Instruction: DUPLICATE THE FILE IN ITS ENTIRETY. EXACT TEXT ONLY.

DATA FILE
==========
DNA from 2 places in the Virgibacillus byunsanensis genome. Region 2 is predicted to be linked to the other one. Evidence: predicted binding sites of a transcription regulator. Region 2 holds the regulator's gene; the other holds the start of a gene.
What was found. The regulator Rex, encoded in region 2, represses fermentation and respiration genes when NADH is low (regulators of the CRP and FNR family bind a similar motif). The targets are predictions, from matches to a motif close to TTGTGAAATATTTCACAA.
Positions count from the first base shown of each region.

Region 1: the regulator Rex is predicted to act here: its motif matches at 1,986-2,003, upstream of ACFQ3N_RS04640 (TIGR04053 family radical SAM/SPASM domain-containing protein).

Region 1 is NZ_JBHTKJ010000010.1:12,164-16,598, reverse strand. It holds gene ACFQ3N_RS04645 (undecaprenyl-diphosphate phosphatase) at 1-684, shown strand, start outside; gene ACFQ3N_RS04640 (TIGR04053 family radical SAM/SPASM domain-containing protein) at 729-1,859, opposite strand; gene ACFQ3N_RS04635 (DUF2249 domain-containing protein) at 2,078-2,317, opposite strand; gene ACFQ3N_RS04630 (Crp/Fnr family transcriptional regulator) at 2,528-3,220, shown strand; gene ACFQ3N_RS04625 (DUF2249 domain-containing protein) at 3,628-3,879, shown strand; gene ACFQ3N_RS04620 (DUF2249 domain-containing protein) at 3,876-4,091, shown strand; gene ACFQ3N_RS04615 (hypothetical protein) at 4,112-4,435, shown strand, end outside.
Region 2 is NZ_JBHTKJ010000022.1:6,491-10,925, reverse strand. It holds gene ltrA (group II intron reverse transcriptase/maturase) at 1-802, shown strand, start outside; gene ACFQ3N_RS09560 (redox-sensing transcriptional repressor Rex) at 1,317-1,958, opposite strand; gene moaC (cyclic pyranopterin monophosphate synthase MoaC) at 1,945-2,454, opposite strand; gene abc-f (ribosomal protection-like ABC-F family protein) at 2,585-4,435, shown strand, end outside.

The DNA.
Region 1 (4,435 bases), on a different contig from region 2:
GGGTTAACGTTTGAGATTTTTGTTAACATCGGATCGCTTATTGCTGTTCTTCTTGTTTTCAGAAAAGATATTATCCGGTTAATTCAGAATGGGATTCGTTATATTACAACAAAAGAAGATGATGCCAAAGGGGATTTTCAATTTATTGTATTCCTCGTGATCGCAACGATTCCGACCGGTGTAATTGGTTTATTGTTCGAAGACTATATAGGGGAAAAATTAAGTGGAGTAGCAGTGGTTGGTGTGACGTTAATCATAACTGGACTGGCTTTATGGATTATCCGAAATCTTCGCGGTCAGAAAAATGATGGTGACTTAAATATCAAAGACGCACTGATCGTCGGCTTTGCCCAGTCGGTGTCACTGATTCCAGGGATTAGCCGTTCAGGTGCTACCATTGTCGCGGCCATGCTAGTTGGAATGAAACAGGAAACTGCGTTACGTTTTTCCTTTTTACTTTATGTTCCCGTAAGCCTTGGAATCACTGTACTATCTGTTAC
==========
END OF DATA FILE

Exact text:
DNA from 2 places in the Virgibacillus byunsanensis genome. Region 2 is predicted to be linked to the other one. Evidence: predicted binding sites of a transcription regulator. Region 2 holds the regulator's gene; the other holds the start of a gene.
What was found. The regulator Rex, encoded in region 2, represses fermentation and respiration genes when NADH is low (regulators of the CRP and FNR family bind a similar motif). The targets are predictions, from matches to a motif close to TTGTGAAATATTTCACAA.
Positions count from the first base shown of each region.

Region 1: the regulator Rex is predicted to act here: its motif matches at 1,986-2,003, upstream of ACFQ3N_RS04640 (TIGR04053 family radical SAM/SPASM domain-containing protein).

Region 1 is NZ_JBHTKJ010000010.1:12,164-16,598, reverse strand. It holds gene ACFQ3N_RS04645 (undecaprenyl-diphosphate phosphatase) at 1-684, shown strand, start outside; gene ACFQ3N_RS04640 (TIGR04053 family radical SAM/SPASM domain-containing protein) at 729-1,859, opposite strand; gene ACFQ3N_RS04635 (DUF2249 domain-containing protein) at 2,078-2,317, opposite strand; gene ACFQ3N_RS04630 (Crp/Fnr family transcriptional regulator) at 2,528-3,220, shown strand; gene ACFQ3N_RS04625 (DUF2249 domain-containing protein) at 3,628-3,879, shown strand; gene ACFQ3N_RS04620 (DUF2249 domain-containing protein) at 3,876-4,091, shown strand; gene ACFQ3N_RS04615 (hypothetical protein) at 4,112-4,435, shown strand, end outside.
Region 2 is NZ_JBHTKJ010000022.1:6,491-10,925, reverse strand. It holds gene ltrA (group II intron reverse transcriptase/maturase) at 1-802, shown strand, start outside; gene ACFQ3N_RS09560 (redox-sensing transcriptional repressor Rex) at 1,317-1,958, opposite strand; gene moaC (cyclic pyranopterin monophosphate synthase MoaC) at 1,945-2,454, opposite strand; gene abc-f (ribosomal protection-like ABC-F family protein) at 2,585-4,435, shown strand, end outside.

The DNA.
Region 1 (4,435 bases), on a different contig from region 2:
GGGTTAACGTTTGAGATTTTTGTTAACATCGGATCGCTTATTGCTGTTCTTCTTGTTTTCAGAAAAGATATTATCCGGTTAATTCAGAATGGGATTCGTTATATTACAACAAAAGAAGATGATGCCAAAGGGGATTTTCAATTTATTGTATTCCTCGTGATCGCAACGATTCCGACCGGTGTAATTGGTTTATTGTTCGAAGACTATATAGGGGAAAAATTAAGTGGAGTAGCAGTGGTTGGTGTGACGTTAATCATAACTGGACTGGCTTTATGGATTATCCGAAATCTTCGCGGTCAGAAAAATGATGGTGACTTAAATATCAAAGACGCACTGATCGTCGGCTTTGCCCAGTCGGTGTCACTGATTCCAGGGATTAGCCGTTCAGGTGCTACCATTGTCGCGGCCATGCTAGTTGGAATGAAACAGGAAACTGCGTTACGTTTTTCCTTTTTACTTTATGTTCCCGTAAGCCTTGGAATCACTGTACTATCTGTTAC